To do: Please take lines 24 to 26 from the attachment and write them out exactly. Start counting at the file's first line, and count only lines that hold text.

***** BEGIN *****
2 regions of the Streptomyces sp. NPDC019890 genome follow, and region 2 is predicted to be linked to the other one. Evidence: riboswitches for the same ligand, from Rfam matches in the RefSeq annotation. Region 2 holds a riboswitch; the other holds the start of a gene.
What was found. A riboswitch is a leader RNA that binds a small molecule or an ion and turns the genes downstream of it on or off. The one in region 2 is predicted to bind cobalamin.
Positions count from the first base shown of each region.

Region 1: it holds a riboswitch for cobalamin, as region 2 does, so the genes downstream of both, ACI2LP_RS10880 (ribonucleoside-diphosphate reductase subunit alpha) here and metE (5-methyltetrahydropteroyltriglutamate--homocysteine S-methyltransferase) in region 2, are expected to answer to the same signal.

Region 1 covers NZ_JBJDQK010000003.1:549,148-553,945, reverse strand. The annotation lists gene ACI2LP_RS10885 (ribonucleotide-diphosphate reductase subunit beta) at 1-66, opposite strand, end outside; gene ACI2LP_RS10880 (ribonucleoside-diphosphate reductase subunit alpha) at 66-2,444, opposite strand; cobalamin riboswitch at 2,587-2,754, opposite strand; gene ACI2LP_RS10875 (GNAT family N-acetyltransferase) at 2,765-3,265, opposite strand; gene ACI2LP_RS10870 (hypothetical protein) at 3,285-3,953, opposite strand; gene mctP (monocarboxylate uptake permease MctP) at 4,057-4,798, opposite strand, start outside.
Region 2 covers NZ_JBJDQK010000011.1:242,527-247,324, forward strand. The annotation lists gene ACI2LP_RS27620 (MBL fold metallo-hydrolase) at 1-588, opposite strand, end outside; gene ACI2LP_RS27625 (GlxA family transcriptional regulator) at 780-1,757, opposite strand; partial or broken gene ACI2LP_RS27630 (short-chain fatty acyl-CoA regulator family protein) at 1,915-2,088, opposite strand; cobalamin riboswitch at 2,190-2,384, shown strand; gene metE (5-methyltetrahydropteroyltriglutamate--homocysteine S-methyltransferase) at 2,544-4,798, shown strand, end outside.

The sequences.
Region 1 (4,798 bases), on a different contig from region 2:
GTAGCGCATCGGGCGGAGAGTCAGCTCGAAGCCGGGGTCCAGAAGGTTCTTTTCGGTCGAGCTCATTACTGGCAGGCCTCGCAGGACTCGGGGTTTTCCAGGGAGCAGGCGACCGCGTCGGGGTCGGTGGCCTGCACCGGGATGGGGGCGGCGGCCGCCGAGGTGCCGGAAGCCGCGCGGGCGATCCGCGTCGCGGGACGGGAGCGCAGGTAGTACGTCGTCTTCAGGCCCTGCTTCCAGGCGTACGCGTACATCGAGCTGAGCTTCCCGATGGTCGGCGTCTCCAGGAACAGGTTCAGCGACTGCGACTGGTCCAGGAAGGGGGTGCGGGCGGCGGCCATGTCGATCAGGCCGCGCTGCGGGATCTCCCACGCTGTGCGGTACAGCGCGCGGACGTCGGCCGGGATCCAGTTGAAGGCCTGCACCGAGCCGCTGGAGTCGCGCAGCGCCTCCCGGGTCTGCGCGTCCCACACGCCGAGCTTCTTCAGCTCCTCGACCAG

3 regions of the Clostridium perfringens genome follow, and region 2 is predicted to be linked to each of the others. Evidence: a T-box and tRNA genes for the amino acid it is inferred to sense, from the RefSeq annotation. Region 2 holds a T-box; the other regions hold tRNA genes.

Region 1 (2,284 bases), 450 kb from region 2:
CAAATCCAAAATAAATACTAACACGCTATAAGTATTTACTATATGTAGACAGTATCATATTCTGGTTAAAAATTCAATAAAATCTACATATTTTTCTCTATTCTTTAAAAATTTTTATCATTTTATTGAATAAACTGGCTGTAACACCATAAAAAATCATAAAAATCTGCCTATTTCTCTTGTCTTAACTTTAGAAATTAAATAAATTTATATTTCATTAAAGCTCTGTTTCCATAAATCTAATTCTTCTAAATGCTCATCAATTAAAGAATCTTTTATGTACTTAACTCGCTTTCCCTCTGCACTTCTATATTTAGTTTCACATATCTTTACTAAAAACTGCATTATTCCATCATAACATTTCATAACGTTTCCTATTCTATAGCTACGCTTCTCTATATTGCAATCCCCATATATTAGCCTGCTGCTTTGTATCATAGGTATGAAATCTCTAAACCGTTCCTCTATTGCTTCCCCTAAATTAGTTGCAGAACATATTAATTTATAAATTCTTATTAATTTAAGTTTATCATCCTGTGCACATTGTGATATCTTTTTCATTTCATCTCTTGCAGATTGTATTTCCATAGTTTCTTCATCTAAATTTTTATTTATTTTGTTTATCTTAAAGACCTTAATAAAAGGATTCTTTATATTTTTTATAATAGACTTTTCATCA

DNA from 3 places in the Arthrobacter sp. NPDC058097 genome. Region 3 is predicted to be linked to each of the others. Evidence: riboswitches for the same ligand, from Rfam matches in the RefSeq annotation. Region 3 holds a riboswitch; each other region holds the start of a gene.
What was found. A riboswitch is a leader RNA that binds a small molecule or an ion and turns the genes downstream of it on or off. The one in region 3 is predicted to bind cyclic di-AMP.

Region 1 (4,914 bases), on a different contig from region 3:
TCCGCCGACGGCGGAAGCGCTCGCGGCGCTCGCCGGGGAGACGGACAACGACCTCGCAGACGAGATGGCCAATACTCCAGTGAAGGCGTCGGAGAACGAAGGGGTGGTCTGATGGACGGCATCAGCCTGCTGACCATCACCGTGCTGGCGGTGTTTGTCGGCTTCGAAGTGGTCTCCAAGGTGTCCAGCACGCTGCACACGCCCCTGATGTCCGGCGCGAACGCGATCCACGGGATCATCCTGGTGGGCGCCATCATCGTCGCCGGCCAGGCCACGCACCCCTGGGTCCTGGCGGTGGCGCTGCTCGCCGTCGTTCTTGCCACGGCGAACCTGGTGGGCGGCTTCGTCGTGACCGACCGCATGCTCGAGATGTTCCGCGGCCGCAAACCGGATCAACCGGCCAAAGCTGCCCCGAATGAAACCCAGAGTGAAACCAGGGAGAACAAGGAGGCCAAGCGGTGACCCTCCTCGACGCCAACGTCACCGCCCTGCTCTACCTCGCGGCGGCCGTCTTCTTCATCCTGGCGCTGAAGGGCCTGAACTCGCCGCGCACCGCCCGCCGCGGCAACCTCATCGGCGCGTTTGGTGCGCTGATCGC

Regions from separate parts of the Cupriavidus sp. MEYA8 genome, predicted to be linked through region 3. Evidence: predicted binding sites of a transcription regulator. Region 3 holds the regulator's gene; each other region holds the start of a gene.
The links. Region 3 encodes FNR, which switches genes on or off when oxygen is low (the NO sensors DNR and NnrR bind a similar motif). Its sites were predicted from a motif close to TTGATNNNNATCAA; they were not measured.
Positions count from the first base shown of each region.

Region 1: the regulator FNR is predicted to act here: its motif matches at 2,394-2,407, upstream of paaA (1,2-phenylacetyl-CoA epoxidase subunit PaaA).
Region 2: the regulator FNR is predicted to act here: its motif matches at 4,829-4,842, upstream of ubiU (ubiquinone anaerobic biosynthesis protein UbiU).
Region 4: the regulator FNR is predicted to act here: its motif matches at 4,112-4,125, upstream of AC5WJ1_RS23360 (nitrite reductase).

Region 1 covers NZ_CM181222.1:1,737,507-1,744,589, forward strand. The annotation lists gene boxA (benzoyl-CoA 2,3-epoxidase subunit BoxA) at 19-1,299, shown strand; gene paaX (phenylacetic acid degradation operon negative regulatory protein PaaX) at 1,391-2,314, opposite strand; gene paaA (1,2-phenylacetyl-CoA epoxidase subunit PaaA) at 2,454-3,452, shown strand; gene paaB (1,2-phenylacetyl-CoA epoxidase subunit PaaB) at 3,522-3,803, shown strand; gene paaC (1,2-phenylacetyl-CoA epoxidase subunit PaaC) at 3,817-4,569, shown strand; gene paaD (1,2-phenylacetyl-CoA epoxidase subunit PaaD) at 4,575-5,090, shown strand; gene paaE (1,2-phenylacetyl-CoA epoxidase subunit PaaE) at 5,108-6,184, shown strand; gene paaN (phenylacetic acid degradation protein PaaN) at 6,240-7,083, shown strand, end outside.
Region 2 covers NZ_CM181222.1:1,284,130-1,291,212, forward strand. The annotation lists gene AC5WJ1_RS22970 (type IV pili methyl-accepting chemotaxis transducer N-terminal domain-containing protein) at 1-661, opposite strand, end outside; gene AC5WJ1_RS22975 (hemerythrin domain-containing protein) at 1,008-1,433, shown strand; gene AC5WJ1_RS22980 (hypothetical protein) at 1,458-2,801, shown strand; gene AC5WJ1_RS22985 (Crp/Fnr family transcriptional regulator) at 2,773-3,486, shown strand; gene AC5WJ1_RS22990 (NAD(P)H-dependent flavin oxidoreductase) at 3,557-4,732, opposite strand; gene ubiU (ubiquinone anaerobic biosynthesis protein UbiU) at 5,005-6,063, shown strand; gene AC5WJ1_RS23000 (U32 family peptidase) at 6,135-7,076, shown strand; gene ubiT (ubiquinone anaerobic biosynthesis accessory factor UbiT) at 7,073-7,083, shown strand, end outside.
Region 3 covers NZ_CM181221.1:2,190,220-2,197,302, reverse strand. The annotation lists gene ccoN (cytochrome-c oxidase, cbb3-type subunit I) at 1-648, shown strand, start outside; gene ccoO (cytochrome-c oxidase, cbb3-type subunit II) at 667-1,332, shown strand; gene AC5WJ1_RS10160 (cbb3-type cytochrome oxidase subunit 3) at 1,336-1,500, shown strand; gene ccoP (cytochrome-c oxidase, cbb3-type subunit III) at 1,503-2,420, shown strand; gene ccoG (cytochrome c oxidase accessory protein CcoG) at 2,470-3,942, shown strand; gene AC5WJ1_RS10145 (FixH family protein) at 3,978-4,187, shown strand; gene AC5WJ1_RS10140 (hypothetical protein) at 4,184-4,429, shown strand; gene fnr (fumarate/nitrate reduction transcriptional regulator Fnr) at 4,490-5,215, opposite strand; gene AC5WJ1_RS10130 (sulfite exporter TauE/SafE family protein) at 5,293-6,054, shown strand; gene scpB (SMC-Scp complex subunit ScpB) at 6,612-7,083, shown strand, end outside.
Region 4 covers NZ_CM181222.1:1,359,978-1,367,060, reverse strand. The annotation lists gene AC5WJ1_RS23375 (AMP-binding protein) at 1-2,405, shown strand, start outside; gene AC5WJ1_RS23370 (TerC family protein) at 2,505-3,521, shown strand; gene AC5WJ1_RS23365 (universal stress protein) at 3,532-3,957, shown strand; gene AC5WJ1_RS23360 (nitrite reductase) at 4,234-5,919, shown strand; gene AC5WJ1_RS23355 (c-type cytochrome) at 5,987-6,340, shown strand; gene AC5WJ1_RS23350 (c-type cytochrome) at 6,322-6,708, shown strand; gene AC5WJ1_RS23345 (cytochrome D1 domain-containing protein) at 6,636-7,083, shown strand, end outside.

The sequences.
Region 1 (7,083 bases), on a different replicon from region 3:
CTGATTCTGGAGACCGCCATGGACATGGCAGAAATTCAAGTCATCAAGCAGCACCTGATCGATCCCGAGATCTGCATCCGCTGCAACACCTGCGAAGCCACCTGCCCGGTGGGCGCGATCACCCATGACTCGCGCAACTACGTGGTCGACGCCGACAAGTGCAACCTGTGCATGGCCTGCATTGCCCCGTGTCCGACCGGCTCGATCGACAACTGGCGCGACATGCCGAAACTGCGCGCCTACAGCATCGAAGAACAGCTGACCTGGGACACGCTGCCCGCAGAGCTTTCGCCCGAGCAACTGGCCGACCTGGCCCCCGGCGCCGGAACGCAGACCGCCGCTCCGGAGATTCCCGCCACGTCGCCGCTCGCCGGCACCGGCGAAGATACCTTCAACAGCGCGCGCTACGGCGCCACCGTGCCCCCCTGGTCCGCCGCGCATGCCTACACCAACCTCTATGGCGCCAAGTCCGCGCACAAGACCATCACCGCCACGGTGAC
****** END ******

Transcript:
Region 2 covers NZ_CM181222.1:1,284,130-1,291,212, forward strand. The annotation lists gene AC5WJ1_RS22970 (type IV pili methyl-accepting chemotaxis transducer N-terminal domain-containing protein) at 1-661, opposite strand, end outside; gene AC5WJ1_RS22975 (hemerythrin domain-containing protein) at 1,008-1,433, shown strand; gene AC5WJ1_RS22980 (hypothetical protein) at 1,458-2,801, shown strand; gene AC5WJ1_RS22985 (Crp/Fnr family transcriptional regulator) at 2,773-3,486, shown strand; gene AC5WJ1_RS22990 (NAD(P)H-dependent flavin oxidoreductase) at 3,557-4,732, opposite strand; gene ubiU (ubiquinone anaerobic biosynthesis protein UbiU) at 5,005-6,063, shown strand; gene AC5WJ1_RS23000 (U32 family peptidase) at 6,135-7,076, shown strand; gene ubiT (ubiquinone anaerobic biosynthesis accessory factor UbiT) at 7,073-7,083, shown strand, end outside.
Region 3 covers NZ_CM181221.1:2,190,220-2,197,302, reverse strand. The annotation lists gene ccoN (cytochrome-c oxidase, cbb3-type subunit I) at 1-648, shown strand, start outside; gene ccoO (cytochrome-c oxidase, cbb3-type subunit II) at 667-1,332, shown strand; gene AC5WJ1_RS10160 (cbb3-type cytochrome oxidase subunit 3) at 1,336-1,500, shown strand; gene ccoP (cytochrome-c oxidase, cbb3-type subunit III) at 1,503-2,420, shown strand; gene ccoG (cytochrome c oxidase accessory protein CcoG) at 2,470-3,942, shown strand; gene AC5WJ1_RS10145 (FixH family protein) at 3,978-4,187, shown strand; gene AC5WJ1_RS10140 (hypothetical protein) at 4,184-4,429, shown strand; gene fnr (fumarate/nitrate reduction transcriptional regulator Fnr) at 4,490-5,215, opposite strand; gene AC5WJ1_RS10130 (sulfite exporter TauE/SafE family protein) at 5,293-6,054, shown strand; gene scpB (SMC-Scp complex subunit ScpB) at 6,612-7,083, shown strand, end outside.
Region 4 covers NZ_CM181222.1:1,359,978-1,367,060, reverse strand. The annotation lists gene AC5WJ1_RS23375 (AMP-binding protein) at 1-2,405, shown strand, start outside; gene AC5WJ1_RS23370 (TerC family protein) at 2,505-3,521, shown strand; gene AC5WJ1_RS23365 (universal stress protein) at 3,532-3,957, shown strand; gene AC5WJ1_RS23360 (nitrite reductase) at 4,234-5,919, shown strand; gene AC5WJ1_RS23355 (c-type cytochrome) at 5,987-6,340, shown strand; gene AC5WJ1_RS23350 (c-type cytochrome) at 6,322-6,708, shown strand; gene AC5WJ1_RS23345 (cytochrome D1 domain-containing protein) at 6,636-7,083, shown strand, end outside.